Welcome to the 3,000-hit club, Jeter.

Friday, July 1, 2011

As NBA Lockout Looms, Mr. Stern Is Under Much Tension

There is absolutely no bigger crisis in the NBA than the aspect of greed or disregarding presumably the instability and riskiness stemming from the current lockout that will in all likelihood run the entire season 2011-12 season. It's a damn shame that the NBA season could be lost, as the collective bargaining agreement expired, the image and credibility of the NBA continues to slip with the lockout and all the blame falls squarely on David Stern.

The problem with the economic downturn is now owners have a way to manipulate their numbers that makes it seem like the team lost money the previous year. It is, however, inevitable to escape the painfully disaster of the pathetic tension of this lockout, which is absolutely ridiculous with the star power and the influx of superstars.

It's understandably rampant, and the league's stance on the matter is also despicable, as often happens in an industry where no one seems in control of the unbearable troubles that hovers over the NBA, flirting with the circumstances of a forfeited season. The element here is, which theorically disassembles the market, ticket sales and the glamour in what the league signifies, the association is disrupted in the midst of this lockout, as owners claim that the teams are not profitable to endure another 82-game season.

If you ever wondered why basketball is mired in a labor dispute, as the sport is gradually gaining popularity and plenty of attention, it's probably because NBA teams are losing in profit according to the owners. Instead of revealing the truth which is the owners just want more money and to pay the player less.

It comes as no surprise when this is an effort to achieve certainty, and when owners are willing to slash cost. This is the beginning of a grotesque lockout by NBA owners from a cordial scenario that escalated into ugliness. The eyes of the owners is revenue, and while we await a meeting with the players' union Tuesday in New York, an engagement commissioner David Stern acknowledged last Friday, it could benefit or tear down the NBA.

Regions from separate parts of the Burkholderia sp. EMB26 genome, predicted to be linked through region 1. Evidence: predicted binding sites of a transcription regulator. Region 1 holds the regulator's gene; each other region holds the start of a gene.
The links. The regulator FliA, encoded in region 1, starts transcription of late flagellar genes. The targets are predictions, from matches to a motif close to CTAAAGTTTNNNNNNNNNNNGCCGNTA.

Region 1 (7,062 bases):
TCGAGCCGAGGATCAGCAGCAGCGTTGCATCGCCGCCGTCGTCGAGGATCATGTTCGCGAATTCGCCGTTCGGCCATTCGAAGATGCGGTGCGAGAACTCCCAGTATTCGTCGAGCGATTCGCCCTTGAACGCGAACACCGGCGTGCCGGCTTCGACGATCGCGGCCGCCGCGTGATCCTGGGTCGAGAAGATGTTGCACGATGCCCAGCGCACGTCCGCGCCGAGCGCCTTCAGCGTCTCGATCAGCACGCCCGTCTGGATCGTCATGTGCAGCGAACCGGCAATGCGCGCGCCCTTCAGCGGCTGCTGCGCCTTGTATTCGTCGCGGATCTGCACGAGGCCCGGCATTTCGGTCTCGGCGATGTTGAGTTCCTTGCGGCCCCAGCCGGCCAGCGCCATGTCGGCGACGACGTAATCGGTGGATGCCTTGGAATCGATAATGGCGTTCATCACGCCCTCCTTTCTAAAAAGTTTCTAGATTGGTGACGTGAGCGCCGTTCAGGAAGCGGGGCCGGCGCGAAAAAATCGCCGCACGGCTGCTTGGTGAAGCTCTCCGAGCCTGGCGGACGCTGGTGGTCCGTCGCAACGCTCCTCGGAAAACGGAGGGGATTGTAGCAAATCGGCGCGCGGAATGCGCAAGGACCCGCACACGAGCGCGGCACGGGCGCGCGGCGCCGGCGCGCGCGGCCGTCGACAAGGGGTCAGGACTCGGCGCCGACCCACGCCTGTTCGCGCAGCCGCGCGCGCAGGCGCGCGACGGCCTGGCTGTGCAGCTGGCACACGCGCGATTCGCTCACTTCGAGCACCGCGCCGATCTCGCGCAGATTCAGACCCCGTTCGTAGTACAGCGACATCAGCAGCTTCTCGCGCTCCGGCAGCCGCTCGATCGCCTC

The man is finally trying to save the league, ready to meet for the fourth time in full sessions in the last three weeks, along with a few minor sessions. On a few occasions, Stern and Billy Hunter had conversations on the phone regularly, without resolving the issue of labor disputes. The sides will have to sacrifice and reach a consensus deal. It all comes with trust and self-awareness. It all comes with matured conversations to relieve all the tension and heavy burdens. It all comes with both parties compromising and taking another side's stance into consideration.

In this case, actions speak louder than words.

This is all about owners getting richer, capable of inheriting more profit for greed, prestige and ego. It's one of many problems associated in sports and, as a result, it is killing the integrity and beauty of the event brainwashed by money, if nothing else. Why would owners be foolish to waste a forgotten season and lose on millions, all because of greed and wealth? Stern played right into the owners hands and didn't bother with being tough on the owners.